Idaho water reserves look good
Forecasters say recent cool, wet weather helped boost snowpacks
By JASON KAUFFMAN
Express Staff Writer
Because of the cool, wet weather the region received in past weeks, streamflows will likely be around normal on the Big Wood River and other area waterways this spring and summer, the National Weather Service has predicted.
The mountains may not realize it yet, but spring has arrived in Idaho.
On Tuesday, the state’s water season officially began. State hydrologists consider the Idaho water season to run from April 1 through Sept. 30.
Every winter, Idaho farmers, hydrologists and wildfire officials anxiously track snow depths in the state’s backcountry to see what kind of runoff will occur during the warmer months ahead. For the most part, Idaho’s irrigators rely on higher-elevation snowpacks to fill the state’s reservoirs and rivers. Lower elevation snowpacks generally melt out in April and May.
Yesterday, Thursday, April 3, the Pocatello office of the National Weather Service released its eastern Idaho weekly hydrological update.
The report said the cold, wet weather Idaho has recently received has added “a well-needed boost” to eastern Idaho snowpacks. The NWS said the weather brought a 2 percent increase in average snow-water equivalent in the 10 eastern Idaho river basins where the Natural Resources Conservation Service tracks snow depths.
The NWS said this finally put the average snowpack in the 10 basins above normal, to 102 percent of average, based on NRCS data. Of the 10 basins, the Blackfoot and Portneuf basins in extreme southeastern Idaho received the biggest boost, with an average 5 percent increase, the NWS said.
The Henry’s Fork and Teton basins also received a big boost of about 3 percent.
And for the first time in weeks, none of the 10 eastern Idaho basins lost anything in the way of snow depth, the NWS said.
Looking forward to the next seven-day period, the NWS said the next Pacific weather system will move onshore today.
“Some precipitation will move into the central mountains late in the day Friday and spread over the remainder of southeast Idaho Friday night,” the NWS report states. “A cold front will move through Idaho Falls and Pocatello around midnight Friday night, bringing light snow to the valleys and two to five inches in the mountains.”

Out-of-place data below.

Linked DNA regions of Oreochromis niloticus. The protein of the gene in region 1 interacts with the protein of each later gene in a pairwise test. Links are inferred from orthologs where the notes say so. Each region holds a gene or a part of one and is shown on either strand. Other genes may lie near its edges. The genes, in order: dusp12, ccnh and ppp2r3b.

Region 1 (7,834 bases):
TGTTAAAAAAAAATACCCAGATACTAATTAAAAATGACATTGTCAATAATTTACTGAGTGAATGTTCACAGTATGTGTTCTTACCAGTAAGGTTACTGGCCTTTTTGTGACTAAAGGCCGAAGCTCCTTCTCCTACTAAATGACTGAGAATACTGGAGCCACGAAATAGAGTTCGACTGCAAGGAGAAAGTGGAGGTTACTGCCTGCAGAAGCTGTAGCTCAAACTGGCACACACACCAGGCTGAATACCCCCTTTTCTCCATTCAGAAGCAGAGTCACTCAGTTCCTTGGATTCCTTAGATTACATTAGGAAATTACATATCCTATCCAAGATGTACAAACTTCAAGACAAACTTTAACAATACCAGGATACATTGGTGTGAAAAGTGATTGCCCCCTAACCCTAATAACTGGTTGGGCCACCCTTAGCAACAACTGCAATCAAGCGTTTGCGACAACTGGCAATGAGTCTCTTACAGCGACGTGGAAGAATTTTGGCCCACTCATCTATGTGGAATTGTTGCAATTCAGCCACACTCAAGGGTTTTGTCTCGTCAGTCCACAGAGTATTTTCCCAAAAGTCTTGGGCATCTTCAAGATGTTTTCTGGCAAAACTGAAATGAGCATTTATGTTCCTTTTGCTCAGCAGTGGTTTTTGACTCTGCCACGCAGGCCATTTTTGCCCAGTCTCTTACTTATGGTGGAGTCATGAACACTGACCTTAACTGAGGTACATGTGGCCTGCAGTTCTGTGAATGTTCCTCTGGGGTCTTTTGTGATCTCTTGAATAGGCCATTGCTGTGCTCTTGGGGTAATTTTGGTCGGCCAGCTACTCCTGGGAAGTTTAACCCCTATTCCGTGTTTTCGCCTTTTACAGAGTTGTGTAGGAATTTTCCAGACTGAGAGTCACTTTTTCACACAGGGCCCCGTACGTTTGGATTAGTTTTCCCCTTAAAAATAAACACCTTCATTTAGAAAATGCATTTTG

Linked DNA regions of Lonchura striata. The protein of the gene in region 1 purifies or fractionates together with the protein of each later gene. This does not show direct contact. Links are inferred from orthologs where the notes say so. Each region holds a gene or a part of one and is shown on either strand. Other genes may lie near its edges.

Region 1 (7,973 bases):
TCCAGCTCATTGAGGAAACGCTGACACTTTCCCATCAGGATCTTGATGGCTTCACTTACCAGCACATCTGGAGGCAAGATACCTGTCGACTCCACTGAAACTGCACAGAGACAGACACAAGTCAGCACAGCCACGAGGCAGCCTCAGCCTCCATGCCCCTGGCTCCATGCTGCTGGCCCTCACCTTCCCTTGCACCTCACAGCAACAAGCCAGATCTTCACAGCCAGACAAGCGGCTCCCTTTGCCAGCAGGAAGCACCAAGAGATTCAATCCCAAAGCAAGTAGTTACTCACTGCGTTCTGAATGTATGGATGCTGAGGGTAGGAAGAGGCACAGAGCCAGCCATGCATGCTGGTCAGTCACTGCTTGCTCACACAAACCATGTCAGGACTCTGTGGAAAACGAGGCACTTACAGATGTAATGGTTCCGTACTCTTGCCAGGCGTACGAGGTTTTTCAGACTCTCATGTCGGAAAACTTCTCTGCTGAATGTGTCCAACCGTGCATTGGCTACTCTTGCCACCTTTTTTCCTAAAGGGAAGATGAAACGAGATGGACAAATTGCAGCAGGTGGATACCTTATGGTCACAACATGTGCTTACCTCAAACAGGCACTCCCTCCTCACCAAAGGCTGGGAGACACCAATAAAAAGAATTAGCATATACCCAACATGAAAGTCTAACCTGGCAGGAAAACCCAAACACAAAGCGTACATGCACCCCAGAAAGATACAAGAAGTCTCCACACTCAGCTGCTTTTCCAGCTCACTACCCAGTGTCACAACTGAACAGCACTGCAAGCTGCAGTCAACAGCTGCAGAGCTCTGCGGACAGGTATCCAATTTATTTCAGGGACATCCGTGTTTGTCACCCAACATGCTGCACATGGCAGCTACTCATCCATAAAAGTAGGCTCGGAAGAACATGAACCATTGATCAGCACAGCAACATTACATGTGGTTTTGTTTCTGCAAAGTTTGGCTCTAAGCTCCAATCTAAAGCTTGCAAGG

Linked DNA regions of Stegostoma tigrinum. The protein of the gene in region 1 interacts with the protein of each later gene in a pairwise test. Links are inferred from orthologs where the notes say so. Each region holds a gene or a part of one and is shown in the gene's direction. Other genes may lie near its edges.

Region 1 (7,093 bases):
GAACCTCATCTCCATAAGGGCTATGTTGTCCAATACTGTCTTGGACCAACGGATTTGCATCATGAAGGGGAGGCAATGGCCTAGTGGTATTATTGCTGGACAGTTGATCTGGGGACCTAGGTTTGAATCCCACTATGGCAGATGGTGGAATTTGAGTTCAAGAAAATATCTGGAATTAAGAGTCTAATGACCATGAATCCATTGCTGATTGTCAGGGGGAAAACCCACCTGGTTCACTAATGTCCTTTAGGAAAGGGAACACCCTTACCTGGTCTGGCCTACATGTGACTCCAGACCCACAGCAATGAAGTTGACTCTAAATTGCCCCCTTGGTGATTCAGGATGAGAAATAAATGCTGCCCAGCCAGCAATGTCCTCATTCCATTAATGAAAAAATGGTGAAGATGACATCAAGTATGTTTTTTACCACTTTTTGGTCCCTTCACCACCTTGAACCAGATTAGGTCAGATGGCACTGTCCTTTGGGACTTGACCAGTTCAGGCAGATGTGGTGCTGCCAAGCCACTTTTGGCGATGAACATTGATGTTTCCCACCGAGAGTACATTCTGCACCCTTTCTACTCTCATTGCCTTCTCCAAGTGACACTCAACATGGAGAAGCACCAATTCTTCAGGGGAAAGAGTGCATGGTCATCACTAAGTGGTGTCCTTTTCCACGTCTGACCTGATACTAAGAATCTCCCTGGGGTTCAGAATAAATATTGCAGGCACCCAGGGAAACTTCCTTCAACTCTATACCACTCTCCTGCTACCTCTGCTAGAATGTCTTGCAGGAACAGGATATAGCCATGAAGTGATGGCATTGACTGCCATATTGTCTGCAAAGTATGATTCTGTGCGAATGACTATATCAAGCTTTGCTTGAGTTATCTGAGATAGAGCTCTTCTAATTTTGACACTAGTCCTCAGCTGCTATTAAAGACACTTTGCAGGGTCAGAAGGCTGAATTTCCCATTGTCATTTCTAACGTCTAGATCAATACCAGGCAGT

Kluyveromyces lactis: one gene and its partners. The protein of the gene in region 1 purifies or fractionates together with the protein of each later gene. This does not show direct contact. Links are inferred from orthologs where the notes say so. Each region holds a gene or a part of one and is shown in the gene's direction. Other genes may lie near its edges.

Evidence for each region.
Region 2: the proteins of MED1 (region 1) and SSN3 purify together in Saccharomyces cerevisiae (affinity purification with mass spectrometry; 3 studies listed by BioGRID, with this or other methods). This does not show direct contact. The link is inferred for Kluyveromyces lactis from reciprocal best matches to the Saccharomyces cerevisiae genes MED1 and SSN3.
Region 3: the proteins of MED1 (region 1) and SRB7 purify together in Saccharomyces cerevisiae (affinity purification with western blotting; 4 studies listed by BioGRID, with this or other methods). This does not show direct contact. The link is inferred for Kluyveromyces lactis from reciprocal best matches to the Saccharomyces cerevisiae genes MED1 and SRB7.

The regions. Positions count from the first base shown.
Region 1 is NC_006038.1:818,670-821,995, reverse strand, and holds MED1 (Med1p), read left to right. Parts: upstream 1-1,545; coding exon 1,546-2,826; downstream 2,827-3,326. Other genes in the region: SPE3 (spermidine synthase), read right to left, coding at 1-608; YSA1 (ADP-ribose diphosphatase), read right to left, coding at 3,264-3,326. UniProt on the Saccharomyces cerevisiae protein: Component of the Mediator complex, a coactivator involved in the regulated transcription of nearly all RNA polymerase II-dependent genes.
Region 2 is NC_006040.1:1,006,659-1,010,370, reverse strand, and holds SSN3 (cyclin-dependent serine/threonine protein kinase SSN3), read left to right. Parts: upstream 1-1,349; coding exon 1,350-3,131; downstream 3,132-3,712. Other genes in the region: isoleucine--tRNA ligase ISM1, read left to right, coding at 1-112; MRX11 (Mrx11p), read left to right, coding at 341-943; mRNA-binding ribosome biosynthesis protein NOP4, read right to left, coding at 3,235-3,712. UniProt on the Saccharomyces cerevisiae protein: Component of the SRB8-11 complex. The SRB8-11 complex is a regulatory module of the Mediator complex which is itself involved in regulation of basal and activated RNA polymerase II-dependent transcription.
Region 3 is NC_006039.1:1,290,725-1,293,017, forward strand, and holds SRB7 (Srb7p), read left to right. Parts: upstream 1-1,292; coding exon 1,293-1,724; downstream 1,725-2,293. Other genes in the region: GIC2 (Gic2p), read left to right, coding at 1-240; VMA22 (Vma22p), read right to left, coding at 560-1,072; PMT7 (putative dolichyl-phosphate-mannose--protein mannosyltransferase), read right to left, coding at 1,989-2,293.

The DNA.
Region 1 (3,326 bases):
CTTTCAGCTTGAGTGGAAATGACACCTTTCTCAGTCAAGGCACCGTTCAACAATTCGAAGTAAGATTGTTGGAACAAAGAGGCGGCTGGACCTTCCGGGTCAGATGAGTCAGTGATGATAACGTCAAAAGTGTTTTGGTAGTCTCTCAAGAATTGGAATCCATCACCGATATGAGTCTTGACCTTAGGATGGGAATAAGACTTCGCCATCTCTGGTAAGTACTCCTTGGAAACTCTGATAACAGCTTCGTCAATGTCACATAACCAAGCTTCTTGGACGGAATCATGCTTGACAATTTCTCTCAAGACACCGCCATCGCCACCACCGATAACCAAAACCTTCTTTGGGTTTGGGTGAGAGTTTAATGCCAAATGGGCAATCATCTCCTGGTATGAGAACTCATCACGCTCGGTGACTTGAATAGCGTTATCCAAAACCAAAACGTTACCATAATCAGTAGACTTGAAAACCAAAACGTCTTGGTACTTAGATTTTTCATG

The NWS added that another weather system will move through southern Idaho between Sunday morning and Monday morning with 2 to 4 inches of snow possible in the mountains.
Based on online data provided by the NRCS, the snowpack in the Big Wood basin, which includes the Wood River Valley as well as the Camas Creek drainage in the Fairfield area, was at 101 percent of average on Thursday.
The figure is calculated by averaging the snow-water content of nine Snotel sites in the Big Wood basin.
Short for snowpack telemetry, Snotel sites relay a vast array of weather data from remote mountain sites to Idaho’s NRCS headquarters in Boise. Snotel evolved from a NRCS congressional mandate in the mid-1930s to measure Western snowpacks in order to forecast water supply. Today, there are 83 individual Snotel sites throughout Idaho’s mountains.
Snowpack readings in the Big Wood basin over the past few months show fluctuations in their percentage of normal. The snowpack was 110 percent of average around the beginning of February but just 96 percent of average by mid-February.
This year’s snowpack depths in the Big Wood basin are a far cry from last year’s, which reached a low of nearly 30 percent of normal last spring.
For now, snowpacks in the 19 Idaho river basins measured by the NRCS look increasingly positive, with percentages ranging from a high of 124 percent of average in north-central Idaho’s Clearwater Basin, to a low of 91 percent of normal in the Big Lost Basin, just two drainages away from the Wood River Valley to the east.
Overall, snowpack percentages in Idaho’s 19 measured river basins average about 106 percent of normal.